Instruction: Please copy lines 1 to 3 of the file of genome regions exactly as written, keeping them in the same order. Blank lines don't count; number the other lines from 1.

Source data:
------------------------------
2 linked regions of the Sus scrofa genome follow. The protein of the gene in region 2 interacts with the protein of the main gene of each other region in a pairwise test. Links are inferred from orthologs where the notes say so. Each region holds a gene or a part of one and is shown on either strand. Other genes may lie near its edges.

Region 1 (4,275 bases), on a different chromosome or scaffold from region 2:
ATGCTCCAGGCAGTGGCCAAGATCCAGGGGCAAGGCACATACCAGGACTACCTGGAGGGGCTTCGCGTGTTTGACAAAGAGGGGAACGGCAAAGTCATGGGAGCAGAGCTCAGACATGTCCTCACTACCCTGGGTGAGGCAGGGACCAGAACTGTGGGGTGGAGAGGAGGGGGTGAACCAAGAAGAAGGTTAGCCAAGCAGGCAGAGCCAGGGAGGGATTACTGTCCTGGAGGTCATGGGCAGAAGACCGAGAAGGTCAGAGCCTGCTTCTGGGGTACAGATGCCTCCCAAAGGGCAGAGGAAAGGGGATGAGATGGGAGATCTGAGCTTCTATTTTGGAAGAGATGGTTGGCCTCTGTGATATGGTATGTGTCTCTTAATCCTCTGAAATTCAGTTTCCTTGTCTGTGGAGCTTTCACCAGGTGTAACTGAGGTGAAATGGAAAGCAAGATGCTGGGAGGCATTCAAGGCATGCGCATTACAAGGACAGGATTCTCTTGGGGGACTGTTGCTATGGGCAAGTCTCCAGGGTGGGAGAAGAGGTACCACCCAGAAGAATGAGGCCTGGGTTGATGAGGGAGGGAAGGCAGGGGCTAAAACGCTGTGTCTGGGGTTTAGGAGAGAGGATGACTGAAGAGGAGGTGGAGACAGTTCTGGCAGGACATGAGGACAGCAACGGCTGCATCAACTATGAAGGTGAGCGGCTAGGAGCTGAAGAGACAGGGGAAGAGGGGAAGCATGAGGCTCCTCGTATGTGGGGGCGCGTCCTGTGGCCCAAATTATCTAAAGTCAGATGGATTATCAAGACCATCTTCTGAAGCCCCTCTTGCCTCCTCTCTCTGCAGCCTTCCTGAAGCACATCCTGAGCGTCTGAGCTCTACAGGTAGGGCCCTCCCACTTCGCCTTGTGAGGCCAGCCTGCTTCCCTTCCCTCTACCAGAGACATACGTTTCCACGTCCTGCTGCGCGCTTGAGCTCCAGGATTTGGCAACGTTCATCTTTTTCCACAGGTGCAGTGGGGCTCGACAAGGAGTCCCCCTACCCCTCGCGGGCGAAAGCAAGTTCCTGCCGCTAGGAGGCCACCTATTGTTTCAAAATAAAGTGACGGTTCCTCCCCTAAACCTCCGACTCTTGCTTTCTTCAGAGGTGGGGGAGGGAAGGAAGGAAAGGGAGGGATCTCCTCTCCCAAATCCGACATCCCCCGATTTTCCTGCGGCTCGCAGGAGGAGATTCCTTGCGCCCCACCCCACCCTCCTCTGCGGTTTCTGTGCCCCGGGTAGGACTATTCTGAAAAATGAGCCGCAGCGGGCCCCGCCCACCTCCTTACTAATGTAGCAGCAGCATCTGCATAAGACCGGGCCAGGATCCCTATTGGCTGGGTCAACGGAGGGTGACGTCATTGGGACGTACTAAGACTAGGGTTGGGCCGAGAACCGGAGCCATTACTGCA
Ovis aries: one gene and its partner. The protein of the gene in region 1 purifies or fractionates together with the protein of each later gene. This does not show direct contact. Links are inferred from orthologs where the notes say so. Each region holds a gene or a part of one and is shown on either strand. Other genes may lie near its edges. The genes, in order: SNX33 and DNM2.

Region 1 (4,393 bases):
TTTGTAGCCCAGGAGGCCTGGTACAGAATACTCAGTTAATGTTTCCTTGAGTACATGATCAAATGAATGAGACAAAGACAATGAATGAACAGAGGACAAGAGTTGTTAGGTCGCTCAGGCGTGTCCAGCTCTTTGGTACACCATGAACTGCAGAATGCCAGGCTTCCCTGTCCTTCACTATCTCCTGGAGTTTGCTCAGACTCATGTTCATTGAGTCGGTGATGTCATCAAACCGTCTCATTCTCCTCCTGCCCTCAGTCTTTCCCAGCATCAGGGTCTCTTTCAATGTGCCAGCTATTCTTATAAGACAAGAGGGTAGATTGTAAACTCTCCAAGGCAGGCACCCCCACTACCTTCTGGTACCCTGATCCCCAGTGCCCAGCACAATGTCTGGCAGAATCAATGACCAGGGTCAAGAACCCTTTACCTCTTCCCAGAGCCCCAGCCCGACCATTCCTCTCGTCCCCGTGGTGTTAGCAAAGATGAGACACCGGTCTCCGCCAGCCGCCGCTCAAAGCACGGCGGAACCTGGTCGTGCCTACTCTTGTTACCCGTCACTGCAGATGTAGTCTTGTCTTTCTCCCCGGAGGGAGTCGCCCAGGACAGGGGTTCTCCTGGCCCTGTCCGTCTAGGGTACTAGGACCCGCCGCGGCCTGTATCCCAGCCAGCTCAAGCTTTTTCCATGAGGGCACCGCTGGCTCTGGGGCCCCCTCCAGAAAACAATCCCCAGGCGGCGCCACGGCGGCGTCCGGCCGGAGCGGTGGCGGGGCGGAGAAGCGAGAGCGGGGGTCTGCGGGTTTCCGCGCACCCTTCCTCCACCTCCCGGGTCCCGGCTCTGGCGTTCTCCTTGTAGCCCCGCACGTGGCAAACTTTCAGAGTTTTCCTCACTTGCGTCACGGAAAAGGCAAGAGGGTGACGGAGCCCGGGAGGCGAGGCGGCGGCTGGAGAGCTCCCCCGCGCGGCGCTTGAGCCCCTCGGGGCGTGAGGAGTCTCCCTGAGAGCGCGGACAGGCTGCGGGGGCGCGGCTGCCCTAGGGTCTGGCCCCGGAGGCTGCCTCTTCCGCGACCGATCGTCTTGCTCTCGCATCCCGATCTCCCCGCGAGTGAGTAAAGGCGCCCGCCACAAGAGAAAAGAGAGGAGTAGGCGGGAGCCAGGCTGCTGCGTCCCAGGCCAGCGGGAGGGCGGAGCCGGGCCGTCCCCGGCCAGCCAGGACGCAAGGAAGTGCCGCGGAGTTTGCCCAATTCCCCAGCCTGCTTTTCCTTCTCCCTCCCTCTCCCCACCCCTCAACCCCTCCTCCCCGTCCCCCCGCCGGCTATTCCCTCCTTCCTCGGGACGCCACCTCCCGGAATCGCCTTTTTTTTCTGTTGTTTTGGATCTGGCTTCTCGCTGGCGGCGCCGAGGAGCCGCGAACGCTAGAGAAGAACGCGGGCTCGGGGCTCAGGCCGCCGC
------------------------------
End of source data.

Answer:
2 linked regions of the Sus scrofa genome follow. The protein of the gene in region 2 interacts with the protein of the main gene of each other region in a pairwise test. Links are inferred from orthologs where the notes say so. Each region holds a gene or a part of one and is shown on either strand. Other genes may lie near its edges.

Region 1 (4,275 bases), on a different chromosome or scaffold from region 2:
ATGCTCCAGGCAGTGGCCAAGATCCAGGGGCAAGGCACATACCAGGACTACCTGGAGGGGCTTCGCGTGTTTGACAAAGAGGGGAACGGCAAAGTCATGGGAGCAGAGCTCAGACATGTCCTCACTACCCTGGGTGAGGCAGGGACCAGAACTGTGGGGTGGAGAGGAGGGGGTGAACCAAGAAGAAGGTTAGCCAAGCAGGCAGAGCCAGGGAGGGATTACTGTCCTGGAGGTCATGGGCAGAAGACCGAGAAGGTCAGAGCCTGCTTCTGGGGTACAGATGCCTCCCAAAGGGCAGAGGAAAGGGGATGAGATGGGAGATCTGAGCTTCTATTTTGGAAGAGATGGTTGGCCTCTGTGATATGGTATGTGTCTCTTAATCCTCTGAAATTCAGTTTCCTTGTCTGTGGAGCTTTCACCAGGTGTAACTGAGGTGAAATGGAAAGCAAGATGCTGGGAGGCATTCAAGGCATGCGCATTACAAGGACAGGATTCTCTTGGGGGACTGTTGCTATGGGCAAGTCTCCAGGGTGGGAGAAGAGGTACCACCCAGAAGAATGAGGCCTGGGTTGATGAGGGAGGGAAGGCAGGGGCTAAAACGCTGTGTCTGGGGTTTAGGAGAGAGGATGACTGAAGAGGAGGTGGAGACAGTTCTGGCAGGACATGAGGACAGCAACGGCTGCATCAACTATGAAGGTGAGCGGCTAGGAGCTGAAGAGACAGGGGAAGAGGGGAAGCATGAGGCTCCTCGTATGTGGGGGCGCGTCCTGTGGCCCAAATTATCTAAAGTCAGATGGATTATCAAGACCATCTTCTGAAGCCCCTCTTGCCTCCTCTCTCTGCAGCCTTCCTGAAGCACATCCTGAGCGTCTGAGCTCTACAGGTAGGGCCCTCCCACTTCGCCTTGTGAGGCCAGCCTGCTTCCCTTCCCTCTACCAGAGACATACGTTTCCACGTCCTGCTGCGCGCTTGAGCTCCAGGATTTGGCAACGTTCATCTTTTTCCACAGGTGCAGTGGGGCTCGACAAGGAGTCCCCCTACCCCTCGCGGGCGAAAGCAAGTTCCTGCCGCTAGGAGGCCACCTATTGTTTCAAAATAAAGTGACGGTTCCTCCCCTAAACCTCCGACTCTTGCTTTCTTCAGAGGTGGGGGAGGGAAGGAAGGAAAGGGAGGGATCTCCTCTCCCAAATCCGACATCCCCCGATTTTCCTGCGGCTCGCAGGAGGAGATTCCTTGCGCCCCACCCCACCCTCCTCTGCGGTTTCTGTGCCCCGGGTAGGACTATTCTGAAAAATGAGCCGCAGCGGGCCCCGCCCACCTCCTTACTAATGTAGCAGCAGCATCTGCATAAGACCGGGCCAGGATCCCTATTGGCTGGGTCAACGGAGGGTGACGTCATTGGGACGTACTAAGACTAGGGTTGGGCCGAGAACCGGAGCCATTACTGCA